After a miserable start, Jonathan Holder has resurged

A few weeks ago, Yankee fans were calling for his head. Yankees Twitter was ablaze with hot takes from armchair scouts giving their analysis of Jonathan Holder, and the consensus was bleak: “Get rid of this bum!” Luckily for both Holder and the Yankees, the fans don’t make the personnel decisions. Aaron Boone continued to pitch Holder in the later innings, and the young right-hander has proven the team’s patience was worth it. With injuries to Tommy Kahnle and Adam Warren, Holder’s recent success has transformed him into one of the most important arms at Boone’s disposal.
Photo Credit: Newsday

Drafted by New York in the sixth round of the 2014 Amateur Draft out of Mississippi State, Holder made a quick assent to the Majors. He made his big league debut for the Yankees in 2016 and, at just 24-years old, he is still the youngest member of New York’s bullpen. While Holder’s debut season left a bit to be desired (he allowed eight earned runs in just 8.1 IP), he earned enough trust from the organization to make 37 appearances for a Yankee team that took the Astros to Game Seven of the ALCS in 2017. Despite some ups-and-downs, Holder ended up with respectable numbers in his rookie campaign, posting a solid 3.89 ERA with 40 strikeouts in 39.1 IP.

But as is often the case with the Yankee fan base, it’s all about what you’ve done for me lately. With an incredibly slow start to his 2018 campaign, Holder quickly fell out of favor with the fans. In his first three appearances this season, Holder allowed six earned runs in just 2.2 IP, accounting for an almost impressively bloated 20.25 ERA. Certainly numbers like that deserve some blowback from the Bronx faithful, but Holder has since done more than enough to gain the admiration of the fans and the trust of the coaching staff. While Holder is still sporting a somewhat inflated 4.38 ERA, he has not allowed an earned run since his appearance against Baltimore on April 6th.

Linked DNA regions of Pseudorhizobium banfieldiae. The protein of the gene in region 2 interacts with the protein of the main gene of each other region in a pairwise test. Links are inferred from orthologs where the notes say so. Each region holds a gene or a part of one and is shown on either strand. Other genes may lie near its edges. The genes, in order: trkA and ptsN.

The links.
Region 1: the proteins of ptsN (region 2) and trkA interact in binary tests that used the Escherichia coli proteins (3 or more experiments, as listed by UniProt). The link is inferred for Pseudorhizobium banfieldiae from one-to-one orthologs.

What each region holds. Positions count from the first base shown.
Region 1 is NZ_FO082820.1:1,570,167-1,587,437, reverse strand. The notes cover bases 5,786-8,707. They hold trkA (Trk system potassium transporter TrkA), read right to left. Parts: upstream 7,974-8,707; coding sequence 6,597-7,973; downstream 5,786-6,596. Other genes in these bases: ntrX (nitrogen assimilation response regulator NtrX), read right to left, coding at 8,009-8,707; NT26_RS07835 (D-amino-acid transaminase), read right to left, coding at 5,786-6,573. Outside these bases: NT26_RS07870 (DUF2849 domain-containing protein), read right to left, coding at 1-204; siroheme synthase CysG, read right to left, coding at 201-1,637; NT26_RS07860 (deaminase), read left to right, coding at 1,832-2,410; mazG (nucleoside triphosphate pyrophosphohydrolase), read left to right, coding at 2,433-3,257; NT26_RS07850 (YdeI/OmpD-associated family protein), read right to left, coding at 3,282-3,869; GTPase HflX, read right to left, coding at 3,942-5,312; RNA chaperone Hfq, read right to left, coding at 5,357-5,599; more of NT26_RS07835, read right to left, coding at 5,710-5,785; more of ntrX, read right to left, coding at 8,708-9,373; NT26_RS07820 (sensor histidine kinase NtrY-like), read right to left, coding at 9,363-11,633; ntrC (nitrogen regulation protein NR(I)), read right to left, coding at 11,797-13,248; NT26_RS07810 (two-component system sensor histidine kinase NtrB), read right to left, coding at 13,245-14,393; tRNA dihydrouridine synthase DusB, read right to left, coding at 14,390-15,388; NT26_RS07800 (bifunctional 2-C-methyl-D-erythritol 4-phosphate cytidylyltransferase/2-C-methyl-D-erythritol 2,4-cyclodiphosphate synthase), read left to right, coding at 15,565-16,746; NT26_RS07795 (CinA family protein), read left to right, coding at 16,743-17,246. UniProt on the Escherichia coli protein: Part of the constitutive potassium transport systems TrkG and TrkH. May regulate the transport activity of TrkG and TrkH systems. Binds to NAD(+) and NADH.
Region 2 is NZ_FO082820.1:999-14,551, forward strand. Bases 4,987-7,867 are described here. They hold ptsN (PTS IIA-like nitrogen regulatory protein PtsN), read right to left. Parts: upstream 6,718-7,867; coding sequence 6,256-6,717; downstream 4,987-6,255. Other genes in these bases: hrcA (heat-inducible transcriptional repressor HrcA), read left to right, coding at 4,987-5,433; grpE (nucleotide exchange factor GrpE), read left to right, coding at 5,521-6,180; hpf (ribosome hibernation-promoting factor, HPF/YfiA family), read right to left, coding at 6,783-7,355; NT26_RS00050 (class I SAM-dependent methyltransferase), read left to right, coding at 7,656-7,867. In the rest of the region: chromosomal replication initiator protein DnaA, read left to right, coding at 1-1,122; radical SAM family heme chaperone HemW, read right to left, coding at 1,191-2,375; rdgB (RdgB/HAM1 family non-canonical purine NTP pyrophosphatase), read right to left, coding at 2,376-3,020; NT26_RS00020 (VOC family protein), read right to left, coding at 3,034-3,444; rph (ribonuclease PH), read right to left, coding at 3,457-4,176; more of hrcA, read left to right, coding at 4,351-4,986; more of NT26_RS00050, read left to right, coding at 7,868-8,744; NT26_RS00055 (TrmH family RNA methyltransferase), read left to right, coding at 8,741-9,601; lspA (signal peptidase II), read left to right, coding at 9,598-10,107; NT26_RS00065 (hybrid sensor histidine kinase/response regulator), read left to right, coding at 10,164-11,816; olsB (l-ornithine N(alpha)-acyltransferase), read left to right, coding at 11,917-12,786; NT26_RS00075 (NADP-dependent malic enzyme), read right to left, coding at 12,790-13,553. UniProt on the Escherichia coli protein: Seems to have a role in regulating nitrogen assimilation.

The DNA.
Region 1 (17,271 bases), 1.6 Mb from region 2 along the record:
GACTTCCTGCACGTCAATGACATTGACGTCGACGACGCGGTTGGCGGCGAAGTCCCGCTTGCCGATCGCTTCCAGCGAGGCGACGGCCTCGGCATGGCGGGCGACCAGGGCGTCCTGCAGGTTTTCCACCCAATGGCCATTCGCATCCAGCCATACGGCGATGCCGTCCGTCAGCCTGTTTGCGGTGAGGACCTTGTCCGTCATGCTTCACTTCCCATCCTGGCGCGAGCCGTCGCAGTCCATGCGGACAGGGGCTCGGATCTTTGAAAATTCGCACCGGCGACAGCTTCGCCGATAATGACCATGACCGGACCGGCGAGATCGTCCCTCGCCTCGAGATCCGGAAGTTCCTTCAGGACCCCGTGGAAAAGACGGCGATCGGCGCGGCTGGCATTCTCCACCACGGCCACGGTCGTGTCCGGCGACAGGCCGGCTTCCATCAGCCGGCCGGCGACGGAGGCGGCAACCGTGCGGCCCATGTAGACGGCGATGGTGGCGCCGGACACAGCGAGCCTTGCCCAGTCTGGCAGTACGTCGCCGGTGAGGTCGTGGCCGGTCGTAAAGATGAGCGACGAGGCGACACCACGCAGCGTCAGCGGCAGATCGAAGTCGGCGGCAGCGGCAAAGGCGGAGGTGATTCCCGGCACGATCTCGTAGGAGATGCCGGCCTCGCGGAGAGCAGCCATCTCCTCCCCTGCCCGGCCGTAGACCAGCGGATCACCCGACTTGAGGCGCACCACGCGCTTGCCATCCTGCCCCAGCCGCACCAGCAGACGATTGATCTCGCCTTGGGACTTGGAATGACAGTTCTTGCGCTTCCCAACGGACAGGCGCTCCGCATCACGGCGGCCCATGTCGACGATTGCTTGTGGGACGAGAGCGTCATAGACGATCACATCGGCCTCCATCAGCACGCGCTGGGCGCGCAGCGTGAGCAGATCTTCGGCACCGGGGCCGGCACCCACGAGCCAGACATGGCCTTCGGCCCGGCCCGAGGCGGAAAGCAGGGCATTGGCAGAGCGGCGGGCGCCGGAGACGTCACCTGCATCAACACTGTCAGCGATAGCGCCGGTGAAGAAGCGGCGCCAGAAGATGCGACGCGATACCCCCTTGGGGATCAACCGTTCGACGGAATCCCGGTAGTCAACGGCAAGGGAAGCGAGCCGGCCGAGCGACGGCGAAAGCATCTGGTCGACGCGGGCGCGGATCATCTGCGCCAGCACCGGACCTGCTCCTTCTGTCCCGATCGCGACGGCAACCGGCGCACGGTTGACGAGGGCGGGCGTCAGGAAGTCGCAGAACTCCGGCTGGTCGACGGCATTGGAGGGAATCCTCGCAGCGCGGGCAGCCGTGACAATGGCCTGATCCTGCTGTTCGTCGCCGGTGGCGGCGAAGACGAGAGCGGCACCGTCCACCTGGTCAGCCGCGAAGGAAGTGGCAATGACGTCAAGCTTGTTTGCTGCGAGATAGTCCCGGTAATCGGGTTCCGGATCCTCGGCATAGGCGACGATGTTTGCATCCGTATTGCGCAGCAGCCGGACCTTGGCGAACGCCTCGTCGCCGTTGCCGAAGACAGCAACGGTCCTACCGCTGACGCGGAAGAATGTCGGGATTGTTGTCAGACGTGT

That’s right, while it may be hard to believe, Holder has actually been the Yankees best reliever statistically since early-April, and it has not been solely because of his ability to keep the other team off of the scoreboard. Since allowing three earned runs in two innings against the Orioles on April 6th, Holder has pitched 9.2 innings and allowed just two hits and one walk, good for an immaculate WHIP of just 0.326 in that span. While a horrid start might skew Holder’s numbers, the righty has been nearly perfect over the last month.

This recent success, along with the injuries to Kahnle and Warren, has forced Aaron Boone to steadily increase Holder’s workload, putting him in more high-pressure spots in tight ballgames. While veterans like David Robertson and Dellin Betances are still given deference to bridge the gap to Aroldis Chapman, Boone has shown that he is not afraid to use Holder in crucial spots with the game on the line. Holder has pitched the eighth inning in tight ballgames against top tier teams like Cleveland and Boston. Boone handed Holder the ball to hold onto a tie in the sixth inning against Oakland last Saturday. Though he was originally slated for a mop-up role, circumstance has forced Holder into big situations, and he is thriving under the pressure.

With a short bullpen, fans can probably expect to continue seeing Holder in big spots in the near future. It is less certain, however, how Boone will use Holder once Kahnle and Warren are back off of the disabled list. While Kahnle and Warren have more service time under their belts, and they have both put together respectable Major League careers, Holder has pitched Boone into a quandary with his recent dominance. Does Boone relegate Holder to a mop-up role once more, or has the young arm done enough to earn the big spots, even if the bullpen is at full-strength? Either way Boone decides to play it, Holder has pitched well enough to ensure that this problem is a good one for the Yankees to have.

Article by: Jonathan Kohut


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